So You Want To Work With a Brand
- Marcea Cazel
I’ve met a lot of people who have sites and/or blogs who’ve wanted to work or partner with a brand and I have been fortunate to work for some large brands which means a lot of requests. To help me weed through all the requests, I’ve had to come up with some parameters to help me out. After attending a blogging conference this year I’ve learned a lot of bloggers aren’t sure what companies are looking for. There are lots of factors to consider but here are a few I think are important and easy to fix:
Use a paid hosting site
Yes a free site doesn’t cost you anything (hurrah!) – but it is showing your commitment to your blog? The general thought is, it doesn’t. That’s not to say that if you’re using a free hosting site you won’t get any partnerships. But it might be limiting you. The cost for purchasing your own domain, if it’s available, is less than $5 the first year on some sites and the hosting will cost you approximately $80 a year. It’s an investment that says you’re ready to work with a Fortune 500 company!
On a similar note, use a professional email address for your blog. Again, it’s free to use Hotmail or Yahoo, but you aren’t putting a professional face on with that email and a lot of brands will notice (and don’t get me started on using an AOL address for a business!) Add an email onto your domain name when you purchase it. Added bonus: it’s also advertising for your blog when you send out emails.
Whether that’s once a week or once a month just be consistent. Posting in January and then posting again in August is a warning sign to a company that you’re not dedicated to your site and also that you probably don’t have good traction with your followers.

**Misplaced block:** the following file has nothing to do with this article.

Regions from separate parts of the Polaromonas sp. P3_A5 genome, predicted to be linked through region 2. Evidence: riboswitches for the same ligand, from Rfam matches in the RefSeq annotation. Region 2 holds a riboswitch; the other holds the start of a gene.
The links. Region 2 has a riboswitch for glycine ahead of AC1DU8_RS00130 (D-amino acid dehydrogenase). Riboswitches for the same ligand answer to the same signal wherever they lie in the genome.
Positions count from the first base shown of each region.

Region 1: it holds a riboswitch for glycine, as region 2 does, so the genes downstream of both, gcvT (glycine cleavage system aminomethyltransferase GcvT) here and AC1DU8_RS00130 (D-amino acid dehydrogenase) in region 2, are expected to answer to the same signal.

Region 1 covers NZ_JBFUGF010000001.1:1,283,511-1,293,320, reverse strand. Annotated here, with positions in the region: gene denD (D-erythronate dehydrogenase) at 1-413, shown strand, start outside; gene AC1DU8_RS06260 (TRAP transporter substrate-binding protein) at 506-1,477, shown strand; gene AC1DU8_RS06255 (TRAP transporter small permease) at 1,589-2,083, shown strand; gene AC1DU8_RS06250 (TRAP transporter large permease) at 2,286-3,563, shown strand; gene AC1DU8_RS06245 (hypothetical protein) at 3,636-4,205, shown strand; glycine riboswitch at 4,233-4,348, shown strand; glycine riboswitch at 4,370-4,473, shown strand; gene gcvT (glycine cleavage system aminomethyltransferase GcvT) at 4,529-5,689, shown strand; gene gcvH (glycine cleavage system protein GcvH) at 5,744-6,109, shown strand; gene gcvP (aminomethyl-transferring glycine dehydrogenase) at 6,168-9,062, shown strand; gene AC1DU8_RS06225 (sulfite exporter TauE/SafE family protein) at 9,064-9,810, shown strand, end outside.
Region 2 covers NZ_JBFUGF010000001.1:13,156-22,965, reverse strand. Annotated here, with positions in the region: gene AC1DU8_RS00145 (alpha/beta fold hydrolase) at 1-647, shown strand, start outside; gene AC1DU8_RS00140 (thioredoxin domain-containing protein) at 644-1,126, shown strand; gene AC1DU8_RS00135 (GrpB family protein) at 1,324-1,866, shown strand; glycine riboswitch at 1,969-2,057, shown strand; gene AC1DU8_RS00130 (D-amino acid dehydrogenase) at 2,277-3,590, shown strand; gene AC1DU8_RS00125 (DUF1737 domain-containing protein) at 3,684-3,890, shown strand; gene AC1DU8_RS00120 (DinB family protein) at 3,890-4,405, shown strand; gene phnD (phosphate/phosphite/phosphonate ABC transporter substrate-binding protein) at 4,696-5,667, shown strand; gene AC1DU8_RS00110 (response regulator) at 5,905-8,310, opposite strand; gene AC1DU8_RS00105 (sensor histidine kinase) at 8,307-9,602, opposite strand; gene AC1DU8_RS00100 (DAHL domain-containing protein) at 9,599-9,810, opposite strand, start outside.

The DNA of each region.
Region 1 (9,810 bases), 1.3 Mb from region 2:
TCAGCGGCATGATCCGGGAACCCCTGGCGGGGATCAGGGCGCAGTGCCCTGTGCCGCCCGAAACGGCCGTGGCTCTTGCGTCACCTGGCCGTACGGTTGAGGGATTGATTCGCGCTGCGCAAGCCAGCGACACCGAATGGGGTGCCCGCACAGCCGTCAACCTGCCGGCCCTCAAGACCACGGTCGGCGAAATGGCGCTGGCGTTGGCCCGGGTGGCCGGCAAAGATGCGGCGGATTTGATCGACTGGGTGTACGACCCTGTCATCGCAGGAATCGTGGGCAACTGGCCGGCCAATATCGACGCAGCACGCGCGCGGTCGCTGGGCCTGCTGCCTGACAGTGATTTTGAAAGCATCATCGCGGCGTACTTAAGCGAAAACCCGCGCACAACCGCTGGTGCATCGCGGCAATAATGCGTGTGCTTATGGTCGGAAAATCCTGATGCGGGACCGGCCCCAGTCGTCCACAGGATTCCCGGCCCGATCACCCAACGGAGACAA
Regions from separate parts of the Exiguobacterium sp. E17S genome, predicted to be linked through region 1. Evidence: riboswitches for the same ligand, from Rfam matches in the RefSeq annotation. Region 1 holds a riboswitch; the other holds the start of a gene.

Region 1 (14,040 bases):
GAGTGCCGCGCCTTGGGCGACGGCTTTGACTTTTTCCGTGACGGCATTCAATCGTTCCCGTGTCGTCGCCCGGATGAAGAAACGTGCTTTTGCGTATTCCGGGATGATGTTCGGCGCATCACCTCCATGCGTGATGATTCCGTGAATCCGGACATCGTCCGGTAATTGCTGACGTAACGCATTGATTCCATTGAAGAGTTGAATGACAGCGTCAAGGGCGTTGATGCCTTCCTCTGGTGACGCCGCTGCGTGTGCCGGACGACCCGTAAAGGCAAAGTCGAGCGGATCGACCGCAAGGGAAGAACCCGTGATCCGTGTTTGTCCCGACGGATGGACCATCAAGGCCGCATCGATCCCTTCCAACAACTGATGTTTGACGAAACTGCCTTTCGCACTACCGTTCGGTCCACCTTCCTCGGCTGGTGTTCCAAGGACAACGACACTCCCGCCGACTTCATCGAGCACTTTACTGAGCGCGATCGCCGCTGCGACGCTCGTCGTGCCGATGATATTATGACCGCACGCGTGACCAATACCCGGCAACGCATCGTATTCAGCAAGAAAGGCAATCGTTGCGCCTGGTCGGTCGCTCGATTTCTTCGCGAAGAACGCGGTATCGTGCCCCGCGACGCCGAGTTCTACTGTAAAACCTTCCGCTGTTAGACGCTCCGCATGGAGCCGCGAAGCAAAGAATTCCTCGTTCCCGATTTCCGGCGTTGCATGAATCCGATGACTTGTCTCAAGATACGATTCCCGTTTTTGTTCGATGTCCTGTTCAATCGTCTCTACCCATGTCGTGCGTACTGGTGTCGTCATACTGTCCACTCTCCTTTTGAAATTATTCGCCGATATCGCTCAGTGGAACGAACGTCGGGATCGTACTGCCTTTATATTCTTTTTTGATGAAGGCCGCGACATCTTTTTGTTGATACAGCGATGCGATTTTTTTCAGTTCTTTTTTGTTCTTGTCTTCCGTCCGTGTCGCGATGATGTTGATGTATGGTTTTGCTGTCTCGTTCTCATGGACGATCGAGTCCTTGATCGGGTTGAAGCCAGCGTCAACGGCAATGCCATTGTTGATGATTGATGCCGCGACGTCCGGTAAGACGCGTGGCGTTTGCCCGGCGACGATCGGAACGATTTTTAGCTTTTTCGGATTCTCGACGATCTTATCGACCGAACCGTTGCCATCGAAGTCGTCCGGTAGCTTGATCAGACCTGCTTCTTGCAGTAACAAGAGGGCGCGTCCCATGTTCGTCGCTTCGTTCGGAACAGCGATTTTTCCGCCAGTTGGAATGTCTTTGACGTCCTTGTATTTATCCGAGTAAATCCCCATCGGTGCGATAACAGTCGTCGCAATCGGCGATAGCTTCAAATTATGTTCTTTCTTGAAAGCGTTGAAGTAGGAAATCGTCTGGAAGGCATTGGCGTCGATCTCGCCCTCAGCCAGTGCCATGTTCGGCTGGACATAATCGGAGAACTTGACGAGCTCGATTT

Make sure your social media sites are not personal pages
This is especially important on Facebook since you can get sent to ‘Facebook jail’ for using your personal page exclusively for business. A lot of people have been using their personal pages for their businesses lately because of Facebook’s algorithm limiting reach of posts. You have to pay to play on Facebook – it’s the nature of the platform. You can boost your page for as little as $5 to get more followers and for as little as $1 to boost your posts.
The worse thing for a brand to see is a blog or social media page that is bashing another brand. Constructive criticism is fine – no one loves every product and if there was an issue it’s fine to let your readers know. It’s also a courtesy to let the company know and give them time to rectify it before you post. And make sure you’re proofreading! Everyone makes mistakes and I can overlook a typo. But I can’t overlook multiple typos or spelling the brand’s name incorrectly (yes, I’ve seen this . . .) so make sure the info you’re posting looks good and all links go somewhere.